Some time ago I read a very interesting book by psychologist Susan M. Weinschenk (@thebrainlady) about intelligent design. I found it very interesting to explain a topic that concerns all the designers of the online world: the way in which users visualize the screens, and based on that, what we have to take into account when organizing and hierarchize the elements that we want the user to see first. In that way we will have clear how to improve the user experience and boost the usability of the web.
Nowadays, people browse websites according to their experiences, so the visualization depends on their behavior and what they expect. As we all know, in our culture it is read from left to right, and on screens it is the same. However, users do not start reading a web from the upper left corner, because over time they have become accustomed to seeing elements that are not relevant (blank spaces, navigation bars, even logos), so they usually focus on the center of the screen and the margins are ignored.
More and more the user tends to cut to the chase, does not like to wait, and looks only for the information that interests him. When you visit a website for the first time this is what you usually do: a sweep with the look from left to right, then in reverse and at the end of top to bottom. If something flashes in the periphery or sees a large photograph with a face, as a reflex it will go towards that image that caught its interest and will deviate from its usual path.
A user has a mental outline of what he expects to see and where.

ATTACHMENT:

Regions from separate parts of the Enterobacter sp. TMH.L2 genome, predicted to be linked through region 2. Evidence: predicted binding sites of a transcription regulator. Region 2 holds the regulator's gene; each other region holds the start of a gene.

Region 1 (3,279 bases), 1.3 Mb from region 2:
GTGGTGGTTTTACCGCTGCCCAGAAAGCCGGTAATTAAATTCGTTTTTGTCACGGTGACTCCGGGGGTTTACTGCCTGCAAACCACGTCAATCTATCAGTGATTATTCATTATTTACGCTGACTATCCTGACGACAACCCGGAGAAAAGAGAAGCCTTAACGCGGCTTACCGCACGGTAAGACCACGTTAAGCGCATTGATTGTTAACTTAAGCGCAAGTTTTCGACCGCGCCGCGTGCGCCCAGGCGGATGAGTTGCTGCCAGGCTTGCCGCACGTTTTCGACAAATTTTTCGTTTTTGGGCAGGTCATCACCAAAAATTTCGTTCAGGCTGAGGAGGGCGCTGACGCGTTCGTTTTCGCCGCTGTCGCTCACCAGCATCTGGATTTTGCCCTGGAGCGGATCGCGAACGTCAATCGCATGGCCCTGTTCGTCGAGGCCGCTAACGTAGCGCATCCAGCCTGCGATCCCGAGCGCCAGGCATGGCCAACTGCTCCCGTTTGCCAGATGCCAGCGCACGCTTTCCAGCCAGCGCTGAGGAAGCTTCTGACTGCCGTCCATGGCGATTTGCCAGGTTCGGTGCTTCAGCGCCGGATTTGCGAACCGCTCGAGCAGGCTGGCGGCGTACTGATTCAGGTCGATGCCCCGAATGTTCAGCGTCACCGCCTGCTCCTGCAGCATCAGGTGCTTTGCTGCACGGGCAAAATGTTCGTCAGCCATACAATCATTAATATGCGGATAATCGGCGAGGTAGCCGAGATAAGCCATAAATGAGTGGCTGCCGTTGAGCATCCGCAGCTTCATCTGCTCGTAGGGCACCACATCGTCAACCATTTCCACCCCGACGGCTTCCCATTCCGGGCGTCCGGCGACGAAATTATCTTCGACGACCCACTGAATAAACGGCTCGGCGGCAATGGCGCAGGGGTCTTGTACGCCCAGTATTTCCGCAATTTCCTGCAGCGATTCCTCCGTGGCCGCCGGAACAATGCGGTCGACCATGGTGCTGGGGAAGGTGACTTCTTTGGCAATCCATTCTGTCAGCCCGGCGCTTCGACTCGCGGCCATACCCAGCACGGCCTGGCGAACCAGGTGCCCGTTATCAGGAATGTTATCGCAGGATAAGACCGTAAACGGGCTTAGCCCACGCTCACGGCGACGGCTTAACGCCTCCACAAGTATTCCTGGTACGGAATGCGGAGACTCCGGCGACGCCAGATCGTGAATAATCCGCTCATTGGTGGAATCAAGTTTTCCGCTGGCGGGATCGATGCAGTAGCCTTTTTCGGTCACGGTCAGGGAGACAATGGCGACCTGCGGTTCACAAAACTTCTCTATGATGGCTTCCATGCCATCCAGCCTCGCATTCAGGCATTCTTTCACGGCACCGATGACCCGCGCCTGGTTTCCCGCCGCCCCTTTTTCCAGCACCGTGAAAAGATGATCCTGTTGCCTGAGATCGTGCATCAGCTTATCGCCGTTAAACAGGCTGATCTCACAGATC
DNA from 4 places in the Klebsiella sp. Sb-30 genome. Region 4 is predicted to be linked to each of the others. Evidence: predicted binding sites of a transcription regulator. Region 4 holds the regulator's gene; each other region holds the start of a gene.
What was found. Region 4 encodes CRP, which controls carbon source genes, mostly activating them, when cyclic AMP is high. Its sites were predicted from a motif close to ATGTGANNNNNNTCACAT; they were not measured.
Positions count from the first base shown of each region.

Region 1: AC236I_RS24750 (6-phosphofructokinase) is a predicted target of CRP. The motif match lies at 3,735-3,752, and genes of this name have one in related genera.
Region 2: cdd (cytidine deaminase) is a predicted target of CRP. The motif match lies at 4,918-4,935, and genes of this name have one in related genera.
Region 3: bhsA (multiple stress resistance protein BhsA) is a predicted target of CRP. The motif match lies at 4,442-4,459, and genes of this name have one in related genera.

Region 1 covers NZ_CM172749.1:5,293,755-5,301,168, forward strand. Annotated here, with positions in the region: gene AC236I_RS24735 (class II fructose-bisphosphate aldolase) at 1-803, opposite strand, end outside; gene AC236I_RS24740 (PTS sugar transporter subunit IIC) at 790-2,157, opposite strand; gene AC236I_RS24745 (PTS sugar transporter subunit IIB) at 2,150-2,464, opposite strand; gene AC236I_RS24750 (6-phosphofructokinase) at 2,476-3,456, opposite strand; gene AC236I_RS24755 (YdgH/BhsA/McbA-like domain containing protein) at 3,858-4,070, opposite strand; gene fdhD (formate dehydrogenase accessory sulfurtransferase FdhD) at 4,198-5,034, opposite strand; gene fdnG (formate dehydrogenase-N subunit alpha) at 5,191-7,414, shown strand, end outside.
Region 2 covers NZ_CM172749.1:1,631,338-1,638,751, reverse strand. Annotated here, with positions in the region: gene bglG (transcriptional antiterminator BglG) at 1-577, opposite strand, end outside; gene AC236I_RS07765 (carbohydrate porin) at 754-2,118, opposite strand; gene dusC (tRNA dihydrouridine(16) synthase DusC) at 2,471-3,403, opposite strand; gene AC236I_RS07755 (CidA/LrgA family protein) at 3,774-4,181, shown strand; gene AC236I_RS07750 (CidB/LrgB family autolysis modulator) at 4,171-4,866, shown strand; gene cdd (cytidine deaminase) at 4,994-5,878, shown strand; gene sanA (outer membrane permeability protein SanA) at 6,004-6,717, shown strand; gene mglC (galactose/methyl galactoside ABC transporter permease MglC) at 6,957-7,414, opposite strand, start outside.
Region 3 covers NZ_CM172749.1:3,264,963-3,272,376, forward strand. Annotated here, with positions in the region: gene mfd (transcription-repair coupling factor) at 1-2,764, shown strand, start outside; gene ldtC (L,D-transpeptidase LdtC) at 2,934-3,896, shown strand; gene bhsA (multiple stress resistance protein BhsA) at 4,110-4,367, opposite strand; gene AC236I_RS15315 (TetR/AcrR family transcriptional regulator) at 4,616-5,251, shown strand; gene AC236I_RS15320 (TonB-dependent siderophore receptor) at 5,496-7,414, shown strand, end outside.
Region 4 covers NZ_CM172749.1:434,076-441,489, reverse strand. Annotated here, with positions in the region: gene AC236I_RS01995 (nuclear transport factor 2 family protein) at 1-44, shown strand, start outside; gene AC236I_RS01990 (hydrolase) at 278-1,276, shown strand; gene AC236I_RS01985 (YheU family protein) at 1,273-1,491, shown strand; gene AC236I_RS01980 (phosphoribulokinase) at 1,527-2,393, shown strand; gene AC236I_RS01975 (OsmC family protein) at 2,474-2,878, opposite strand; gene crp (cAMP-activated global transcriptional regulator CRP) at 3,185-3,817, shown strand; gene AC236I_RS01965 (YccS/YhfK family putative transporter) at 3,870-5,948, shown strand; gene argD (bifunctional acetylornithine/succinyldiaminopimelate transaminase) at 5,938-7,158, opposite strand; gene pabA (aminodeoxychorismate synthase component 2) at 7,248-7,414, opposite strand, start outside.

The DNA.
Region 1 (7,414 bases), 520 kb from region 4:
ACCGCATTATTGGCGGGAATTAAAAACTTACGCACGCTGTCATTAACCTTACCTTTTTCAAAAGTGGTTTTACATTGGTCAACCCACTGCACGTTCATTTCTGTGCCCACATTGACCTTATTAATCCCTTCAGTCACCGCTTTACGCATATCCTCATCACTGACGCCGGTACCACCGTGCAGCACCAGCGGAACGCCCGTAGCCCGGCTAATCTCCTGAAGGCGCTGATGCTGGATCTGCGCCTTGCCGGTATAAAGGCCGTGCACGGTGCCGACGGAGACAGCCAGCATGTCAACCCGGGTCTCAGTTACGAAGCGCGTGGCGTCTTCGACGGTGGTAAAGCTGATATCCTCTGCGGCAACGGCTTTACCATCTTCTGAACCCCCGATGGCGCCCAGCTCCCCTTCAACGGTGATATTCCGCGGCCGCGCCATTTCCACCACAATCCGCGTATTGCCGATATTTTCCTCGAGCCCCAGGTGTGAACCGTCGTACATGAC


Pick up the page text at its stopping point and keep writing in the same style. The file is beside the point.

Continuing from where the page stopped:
Since the Internet has existed, users have been creating a pattern of where to place the elements in a web. In Google, for example, you already know that in the center of the screen is the search field, there is no loss. Users are already mentalized by habit where the basic functions of a website are. I’ll give you another example, if you click on the logo of a web page on the top left, it usually takes you to the home page. Also, if you usually buy in the AppStore, the most usual is that you direct your eyes towards the search field before the web is finished downloading.
4 basic tips on how to improve the user experience
1. Design the web according to the natural path (from left to right and top to bottom) and based on standard patterns.
2. DO NOT make the user have to do back to return to the necessary information. Avoid it anyway! It is important that in a site, you have everything at hand without having to use the browser to retrieve the information.
3. Locate the most relevant information in the upper third and in the center of the page.
4. Try not to place anything relevant in the periphery or edges of the website, users will not look at it or it will take much longer to find it.
And the most important thing will always be: design according to the user and make life easier.